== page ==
Barr’s decision to join with the new group comes as some Republicans on Capitol Hill have turned their backs on the Chamber of Commerce after it started to favor endorsing Democrats running for House seats. The business lobbying behemoth moved away from predominantly supporting Republicans in recent years after former president Donald Trump embraced trade protectionism, bashed certain companies for their social stances and tried to overturn the 2020 election.
Barr, for his part, drew the ire of the former president and many of his GOP allies when he said evidence did not back Trump’s claims that fraud cost him the presidential election.
House Speaker Kevin McCarthy, R-Calif., and House Majority Leader Steve Scalise, R-La., are among the powerful GOP members who have distanced themselves from the original chamber.
In a statement to CNBC provided by the new group, McCarthy said it “is an important tool to ensure regulators operate fairly, efficiently, and without burdening America’s entrepreneurs and small businesses.”
Scalise in a separate statement to CNBC provided by the business lobbying organization said, “The American Free Enterprise Chamber of Commerce creating the Center for Legal Action is welcome news to House Republicans.”
The new group aims aims to challenge — at times in court — regulations put in place by the Biden administration. Barr will chair the project’s advisory board, in support of the chairman Terry Branstad and CEO Gentry Collins.
Branstad was a longtime Iowa governor and Trump’s U.S. ambassador to China. Collins was once a political director for the Republican National Committee.
In his role, Barr will advise the Center for Legal Action on the best litigators to hire, he explained to CNBC. He will also help to develop the organization’s overall legal strategy.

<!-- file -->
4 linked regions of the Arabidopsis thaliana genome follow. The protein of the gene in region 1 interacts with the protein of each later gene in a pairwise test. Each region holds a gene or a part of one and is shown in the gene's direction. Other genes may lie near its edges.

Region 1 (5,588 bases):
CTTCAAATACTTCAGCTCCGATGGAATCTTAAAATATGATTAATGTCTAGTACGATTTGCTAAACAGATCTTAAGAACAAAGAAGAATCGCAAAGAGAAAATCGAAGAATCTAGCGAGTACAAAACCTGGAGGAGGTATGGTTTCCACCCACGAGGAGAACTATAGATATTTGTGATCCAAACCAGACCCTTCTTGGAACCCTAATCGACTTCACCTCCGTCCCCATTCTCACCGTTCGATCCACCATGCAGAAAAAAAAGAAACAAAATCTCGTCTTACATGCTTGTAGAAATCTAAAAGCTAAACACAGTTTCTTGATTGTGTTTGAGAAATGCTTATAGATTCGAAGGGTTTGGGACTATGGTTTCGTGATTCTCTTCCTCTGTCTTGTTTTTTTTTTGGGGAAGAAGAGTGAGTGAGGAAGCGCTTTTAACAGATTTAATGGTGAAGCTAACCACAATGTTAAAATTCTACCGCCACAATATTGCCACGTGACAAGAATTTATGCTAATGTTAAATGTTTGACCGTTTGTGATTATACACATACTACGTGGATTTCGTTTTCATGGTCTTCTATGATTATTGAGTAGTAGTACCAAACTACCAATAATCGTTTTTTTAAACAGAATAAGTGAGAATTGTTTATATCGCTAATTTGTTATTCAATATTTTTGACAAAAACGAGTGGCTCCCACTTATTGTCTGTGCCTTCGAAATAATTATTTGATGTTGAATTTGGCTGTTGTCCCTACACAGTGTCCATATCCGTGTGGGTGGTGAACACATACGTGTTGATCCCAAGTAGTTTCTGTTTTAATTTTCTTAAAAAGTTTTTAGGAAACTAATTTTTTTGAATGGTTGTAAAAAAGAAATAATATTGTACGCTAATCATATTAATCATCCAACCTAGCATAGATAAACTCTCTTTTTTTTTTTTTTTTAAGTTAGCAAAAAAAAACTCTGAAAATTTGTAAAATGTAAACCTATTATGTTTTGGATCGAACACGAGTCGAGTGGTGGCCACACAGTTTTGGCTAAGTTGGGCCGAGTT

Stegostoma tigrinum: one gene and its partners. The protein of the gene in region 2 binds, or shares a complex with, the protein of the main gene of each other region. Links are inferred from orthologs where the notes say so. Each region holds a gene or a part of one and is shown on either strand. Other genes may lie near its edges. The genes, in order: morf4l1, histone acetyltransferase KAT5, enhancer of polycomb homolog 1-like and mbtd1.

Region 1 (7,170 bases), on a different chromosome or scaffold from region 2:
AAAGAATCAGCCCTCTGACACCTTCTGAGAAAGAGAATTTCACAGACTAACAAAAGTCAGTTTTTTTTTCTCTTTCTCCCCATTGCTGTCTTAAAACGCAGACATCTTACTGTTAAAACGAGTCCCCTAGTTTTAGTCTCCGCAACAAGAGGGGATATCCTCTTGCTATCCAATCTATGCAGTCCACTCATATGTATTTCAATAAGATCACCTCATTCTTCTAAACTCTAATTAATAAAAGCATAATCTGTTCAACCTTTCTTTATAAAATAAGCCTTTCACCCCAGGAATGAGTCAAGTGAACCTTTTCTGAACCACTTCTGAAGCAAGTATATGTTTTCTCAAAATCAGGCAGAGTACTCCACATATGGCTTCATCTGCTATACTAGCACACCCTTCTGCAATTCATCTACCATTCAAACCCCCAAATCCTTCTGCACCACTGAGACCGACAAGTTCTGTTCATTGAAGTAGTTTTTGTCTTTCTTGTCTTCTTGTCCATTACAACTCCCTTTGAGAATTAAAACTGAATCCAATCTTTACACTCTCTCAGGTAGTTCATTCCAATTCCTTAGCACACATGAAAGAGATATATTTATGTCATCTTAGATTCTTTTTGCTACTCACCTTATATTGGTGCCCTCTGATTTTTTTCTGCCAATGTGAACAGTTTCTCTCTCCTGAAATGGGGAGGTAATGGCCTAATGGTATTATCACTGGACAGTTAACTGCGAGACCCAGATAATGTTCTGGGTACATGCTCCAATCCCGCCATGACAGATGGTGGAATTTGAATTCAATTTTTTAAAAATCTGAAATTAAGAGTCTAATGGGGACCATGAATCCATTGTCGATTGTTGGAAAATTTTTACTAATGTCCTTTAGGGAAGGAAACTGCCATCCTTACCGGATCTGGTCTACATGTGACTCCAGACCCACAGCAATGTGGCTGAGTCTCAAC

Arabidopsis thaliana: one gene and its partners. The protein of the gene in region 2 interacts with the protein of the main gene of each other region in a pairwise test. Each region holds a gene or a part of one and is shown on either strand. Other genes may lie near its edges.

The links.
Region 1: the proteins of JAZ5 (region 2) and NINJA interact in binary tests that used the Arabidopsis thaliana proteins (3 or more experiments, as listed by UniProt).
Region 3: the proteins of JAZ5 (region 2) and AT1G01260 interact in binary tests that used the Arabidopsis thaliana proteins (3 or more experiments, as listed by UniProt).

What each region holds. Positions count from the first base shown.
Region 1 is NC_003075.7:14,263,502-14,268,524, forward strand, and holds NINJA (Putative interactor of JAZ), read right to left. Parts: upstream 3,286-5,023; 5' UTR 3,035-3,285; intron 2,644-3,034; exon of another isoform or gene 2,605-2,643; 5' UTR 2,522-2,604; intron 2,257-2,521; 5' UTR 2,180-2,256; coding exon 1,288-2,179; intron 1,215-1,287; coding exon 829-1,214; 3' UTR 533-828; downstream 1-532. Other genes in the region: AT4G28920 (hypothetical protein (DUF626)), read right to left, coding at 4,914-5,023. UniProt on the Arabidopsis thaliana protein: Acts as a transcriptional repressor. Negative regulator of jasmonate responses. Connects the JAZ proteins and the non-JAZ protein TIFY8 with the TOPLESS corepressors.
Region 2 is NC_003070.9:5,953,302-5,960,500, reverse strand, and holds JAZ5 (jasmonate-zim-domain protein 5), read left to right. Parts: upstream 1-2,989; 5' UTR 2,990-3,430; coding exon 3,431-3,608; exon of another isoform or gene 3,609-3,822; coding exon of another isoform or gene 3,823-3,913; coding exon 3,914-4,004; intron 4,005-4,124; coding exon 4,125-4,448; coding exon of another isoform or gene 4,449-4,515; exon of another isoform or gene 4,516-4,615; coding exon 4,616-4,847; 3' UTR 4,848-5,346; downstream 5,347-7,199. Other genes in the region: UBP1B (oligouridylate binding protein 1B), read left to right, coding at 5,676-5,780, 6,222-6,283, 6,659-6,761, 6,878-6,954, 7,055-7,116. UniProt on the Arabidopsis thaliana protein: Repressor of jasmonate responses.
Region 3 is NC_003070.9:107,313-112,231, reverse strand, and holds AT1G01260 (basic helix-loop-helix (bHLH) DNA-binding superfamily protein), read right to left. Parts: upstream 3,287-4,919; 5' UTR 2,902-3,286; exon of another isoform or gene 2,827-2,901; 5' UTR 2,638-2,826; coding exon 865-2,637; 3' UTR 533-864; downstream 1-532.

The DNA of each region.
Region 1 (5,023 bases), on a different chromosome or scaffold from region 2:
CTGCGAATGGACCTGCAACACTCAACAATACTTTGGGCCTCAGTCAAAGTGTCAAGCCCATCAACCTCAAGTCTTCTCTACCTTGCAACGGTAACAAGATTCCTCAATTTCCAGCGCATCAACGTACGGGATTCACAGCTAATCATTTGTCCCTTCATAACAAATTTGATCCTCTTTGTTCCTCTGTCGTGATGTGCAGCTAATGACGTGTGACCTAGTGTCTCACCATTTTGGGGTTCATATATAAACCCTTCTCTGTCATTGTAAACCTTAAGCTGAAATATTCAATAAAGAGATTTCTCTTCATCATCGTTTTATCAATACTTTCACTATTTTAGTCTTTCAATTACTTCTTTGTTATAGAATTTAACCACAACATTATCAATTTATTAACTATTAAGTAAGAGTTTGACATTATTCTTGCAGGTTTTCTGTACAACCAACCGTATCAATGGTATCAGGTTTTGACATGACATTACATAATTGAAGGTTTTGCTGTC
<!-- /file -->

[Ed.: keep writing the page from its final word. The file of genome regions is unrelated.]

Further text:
The “CLA will provide congressional testimony, initiate litigation, file amicus briefs, and support lawsuits brought by other parties in important regulatory and constitutional cases,” the American Free Enterprise Chamber of Commerce said in a statement.
Barr would not say who he aims to recruit from the legal community.
He noted that the newly formed project would engage on the Securities and Exchange Commission’s proposed climate-risk disclosure rule. If the rule is enacted, public companies would have to disclose the carbon emissions that are part of their operations, as well as the climate risks their businesses face.
Collins would not say how much the organization is investing into the new project. But he told CNBC that the group has been recruiting business members “at a rate of more than 1,000 a month for almost a year now.”
“As we’ve done that, one of the principal challenges that we hear from businesses of all sizes around the country is regulatory overreach threatening our business, threatening our industries and threatening our overall economy,” Collins said.